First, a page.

Growing up in Assisi
By: Rich Atkinson October 9, 2011
Today to celebrate the Feast Day of St. Francis, most churches will remember Francis by talking about birds or quoting a bit of poetry which he really never wrote. And so I would like to do something a little different, no birds, no poetry, rather something which most have never heard, a story about his very early life... And to tell the story, I would like for you to pretend for a short time, that I am St. Francis and we have just met...
I would like to tell you a little about my youth in Assisi...
When I was an about this high, I saw in the square of my city, a knight. He was higher than any man I ever saw, as he was on a great horse. The knight shined because of his armor, even his horse shined with the glint of steel. He had the admiration of everyone, including me. From that moment, I knew I wanted to be just like him.
I had begged my father to buy me both armor and a warhorse for years, first as a child, then as a young man, but my father just wanted me to sell cloth like him and continue the family business instead. But one day my opportunity arrived. Perigee, the city near us was about to attack my city, Assisi. My dream was fulfilled! Finally I received my armor... and admiration.
We rode on, ready to kill to defend our honor... But my plan for glory was dashed! I was taken prisoner and thrown in a dungeon. I was in that dungeon for a year until a ransom was paid by my father. A long time to think... But after my release, the opportunity to be a knight came once more. And once more, I was ready to kill...
But a very unusual thing happened to me. On the first night of my ridding out, I had a dream, and in my dream a voice said something like "Why do you follow something less than the Lord, go back to your town and it will be told you what you are to do" So I returned to Assisi.
I told people of my dream, that I believed it was God who gave me these instructions. I expected them to rejoice with me, but instead they called me coward, liar and even pelted me with filth. They in fact, drove me out of town, and I began to live outside or in ruined church buildings. And it was in one of those buildings, I heard the voice again, this time to go and repair the church. Not knowing this had a far greater meaning than I could imagine, I simply went to buy mortar and stone, but having no money of my own, I stole a horse and bolts of fine cloth from my father and sold them. When he found out he wanted to send me to prison again. I appealed to the Bishop for help. Of course, the Bishop told me to return everything I had stolen, which I did, with all the other things my father gave me, down to my shirt and shoes! I was now penniless, but free, and I left Assisi like a bird escaping from a cage!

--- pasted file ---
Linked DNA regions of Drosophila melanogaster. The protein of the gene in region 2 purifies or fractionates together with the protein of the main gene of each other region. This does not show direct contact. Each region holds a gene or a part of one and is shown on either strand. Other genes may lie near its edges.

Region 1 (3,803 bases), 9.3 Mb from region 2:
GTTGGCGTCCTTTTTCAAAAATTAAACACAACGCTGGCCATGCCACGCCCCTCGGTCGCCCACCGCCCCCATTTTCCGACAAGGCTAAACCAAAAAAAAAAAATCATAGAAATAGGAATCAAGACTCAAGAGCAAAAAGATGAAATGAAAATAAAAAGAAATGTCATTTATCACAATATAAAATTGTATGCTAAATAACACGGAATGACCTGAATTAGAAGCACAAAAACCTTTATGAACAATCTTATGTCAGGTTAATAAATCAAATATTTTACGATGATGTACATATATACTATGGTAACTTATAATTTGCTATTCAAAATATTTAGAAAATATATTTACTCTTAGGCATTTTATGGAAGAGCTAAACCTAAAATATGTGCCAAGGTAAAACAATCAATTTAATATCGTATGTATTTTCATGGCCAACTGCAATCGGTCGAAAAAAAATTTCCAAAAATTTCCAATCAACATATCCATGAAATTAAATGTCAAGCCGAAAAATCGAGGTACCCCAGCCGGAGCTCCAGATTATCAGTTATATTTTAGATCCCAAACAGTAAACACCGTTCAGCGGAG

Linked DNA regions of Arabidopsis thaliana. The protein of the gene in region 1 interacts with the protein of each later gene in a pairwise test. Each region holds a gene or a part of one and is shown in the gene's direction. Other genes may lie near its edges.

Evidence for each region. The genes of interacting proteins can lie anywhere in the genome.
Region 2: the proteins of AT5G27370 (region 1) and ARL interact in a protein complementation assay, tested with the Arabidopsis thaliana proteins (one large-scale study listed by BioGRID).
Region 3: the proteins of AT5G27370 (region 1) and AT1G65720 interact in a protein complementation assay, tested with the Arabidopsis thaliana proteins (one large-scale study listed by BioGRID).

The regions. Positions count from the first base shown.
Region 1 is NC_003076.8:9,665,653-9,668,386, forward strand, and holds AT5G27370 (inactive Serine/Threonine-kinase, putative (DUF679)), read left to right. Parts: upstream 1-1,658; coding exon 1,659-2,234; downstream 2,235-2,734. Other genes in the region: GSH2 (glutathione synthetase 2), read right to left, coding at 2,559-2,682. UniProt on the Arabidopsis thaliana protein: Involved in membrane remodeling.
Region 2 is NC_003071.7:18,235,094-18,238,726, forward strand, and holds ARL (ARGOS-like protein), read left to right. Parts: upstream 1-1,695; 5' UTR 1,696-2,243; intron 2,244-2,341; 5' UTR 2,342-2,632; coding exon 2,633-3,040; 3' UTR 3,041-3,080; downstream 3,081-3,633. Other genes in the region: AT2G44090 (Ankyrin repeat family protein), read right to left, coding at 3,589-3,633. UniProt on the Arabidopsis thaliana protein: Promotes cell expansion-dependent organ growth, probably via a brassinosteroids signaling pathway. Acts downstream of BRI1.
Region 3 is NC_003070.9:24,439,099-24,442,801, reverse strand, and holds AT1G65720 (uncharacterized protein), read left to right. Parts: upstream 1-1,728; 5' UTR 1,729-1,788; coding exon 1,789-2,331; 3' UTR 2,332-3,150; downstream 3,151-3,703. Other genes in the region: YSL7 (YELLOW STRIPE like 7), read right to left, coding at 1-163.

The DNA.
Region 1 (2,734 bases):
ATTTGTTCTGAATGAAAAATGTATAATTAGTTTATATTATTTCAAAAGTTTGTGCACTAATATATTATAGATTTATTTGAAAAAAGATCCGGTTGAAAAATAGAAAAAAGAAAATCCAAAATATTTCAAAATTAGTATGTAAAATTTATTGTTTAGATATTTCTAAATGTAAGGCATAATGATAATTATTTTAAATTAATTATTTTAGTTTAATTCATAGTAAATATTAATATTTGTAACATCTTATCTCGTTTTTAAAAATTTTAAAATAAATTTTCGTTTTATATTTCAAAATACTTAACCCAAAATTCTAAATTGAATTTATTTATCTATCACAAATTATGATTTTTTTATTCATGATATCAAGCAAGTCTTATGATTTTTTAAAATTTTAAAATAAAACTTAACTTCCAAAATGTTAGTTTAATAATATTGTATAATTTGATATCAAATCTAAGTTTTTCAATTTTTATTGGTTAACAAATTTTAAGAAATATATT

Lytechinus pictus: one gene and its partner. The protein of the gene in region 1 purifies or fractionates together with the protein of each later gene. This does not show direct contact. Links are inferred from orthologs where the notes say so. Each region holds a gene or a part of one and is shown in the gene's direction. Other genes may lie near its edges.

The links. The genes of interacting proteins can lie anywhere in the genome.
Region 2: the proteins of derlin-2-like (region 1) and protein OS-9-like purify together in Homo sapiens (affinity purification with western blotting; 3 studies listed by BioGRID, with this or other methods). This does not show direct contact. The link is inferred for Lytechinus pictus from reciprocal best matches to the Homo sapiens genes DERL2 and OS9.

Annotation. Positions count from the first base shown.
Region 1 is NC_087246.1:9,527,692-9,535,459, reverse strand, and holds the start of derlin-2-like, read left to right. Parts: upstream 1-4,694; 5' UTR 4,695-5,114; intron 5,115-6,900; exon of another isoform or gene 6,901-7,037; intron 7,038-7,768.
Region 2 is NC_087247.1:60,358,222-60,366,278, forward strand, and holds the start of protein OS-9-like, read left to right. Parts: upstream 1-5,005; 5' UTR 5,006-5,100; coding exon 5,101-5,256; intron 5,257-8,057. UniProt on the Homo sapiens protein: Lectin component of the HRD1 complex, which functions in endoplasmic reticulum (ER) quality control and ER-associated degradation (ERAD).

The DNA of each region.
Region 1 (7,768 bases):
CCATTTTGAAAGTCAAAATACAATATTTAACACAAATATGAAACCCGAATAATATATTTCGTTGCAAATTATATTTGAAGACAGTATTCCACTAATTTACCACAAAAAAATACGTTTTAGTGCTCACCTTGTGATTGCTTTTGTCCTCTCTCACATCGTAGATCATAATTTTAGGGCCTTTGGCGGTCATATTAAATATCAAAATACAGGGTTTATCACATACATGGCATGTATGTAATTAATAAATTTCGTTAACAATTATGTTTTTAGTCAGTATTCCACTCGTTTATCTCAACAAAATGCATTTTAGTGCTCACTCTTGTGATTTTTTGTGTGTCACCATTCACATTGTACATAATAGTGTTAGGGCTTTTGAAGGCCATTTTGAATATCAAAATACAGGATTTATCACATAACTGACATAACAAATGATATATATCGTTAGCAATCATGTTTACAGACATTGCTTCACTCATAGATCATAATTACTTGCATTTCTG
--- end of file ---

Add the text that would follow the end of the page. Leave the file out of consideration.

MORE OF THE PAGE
As I walked into the woods, I ran into three men, I thought "a symbol of the Holy Trinity to greet me" how wonderful! They asked me who I was and I said "the Herald of the great King."
At this point they beat me up, tried to find money to rob me and finding none, kicked me into a ditch full of snow, where I lay unable to move.
When I was able to move I was freezing and needed clothing, knowing there was a monastery near by, walked to it and spent several days as a kitchen worker, where I was paid with soup. I spent about four days there, freezing as they did not have any clothes to give me and all I had was a ripped shirt and it was winter.
I remembered I had a friend in a nearby city who might be able to help...he was not rich, but he rarely locked his door...or heart. He was accessible.
By this time you must be thinking, how does this relate to me in the 21st century? Or how could I apply this to my life in San Rafael? Even scripture if not applied seems to become just pretty words, just another nice story... so let me try to give it life...
First of all, beware of things that shine, whether a suit of armor or some thing sitting in a driveway. Either could be costly, dangerous and the admiration it receives is fleeting.
Secondly, if you believe you have heard our Lord speak to you about something, don't expect others to honor you. Perhaps it is better to expect ridicule. Maybe you will be tossed in a ditch.
And lastly, sometimes you will not be supported by those you expected aid from. Like those who call themselves pious or devout
But what about that person who in the end gave clothing to Francis? Who was he? In all the books about Francis, in all the stories told, this person has no name. All we know about him is that he lived in a certain city, Gubbio. His name is lost to history. So what I would like to do on this Feast Day of St. Francis, is give him a name. I would like to give him your name. You can become this person. You don't need to be a certain age, have certain schooling or own much. You just need to unlock your heart to those in need around you.
And that is what I believe Francis should is truly all about, not poetry or even birds, but allowing the Divine locksmith to unlock our hearts. To be available. To love. May our Lord grant us that name.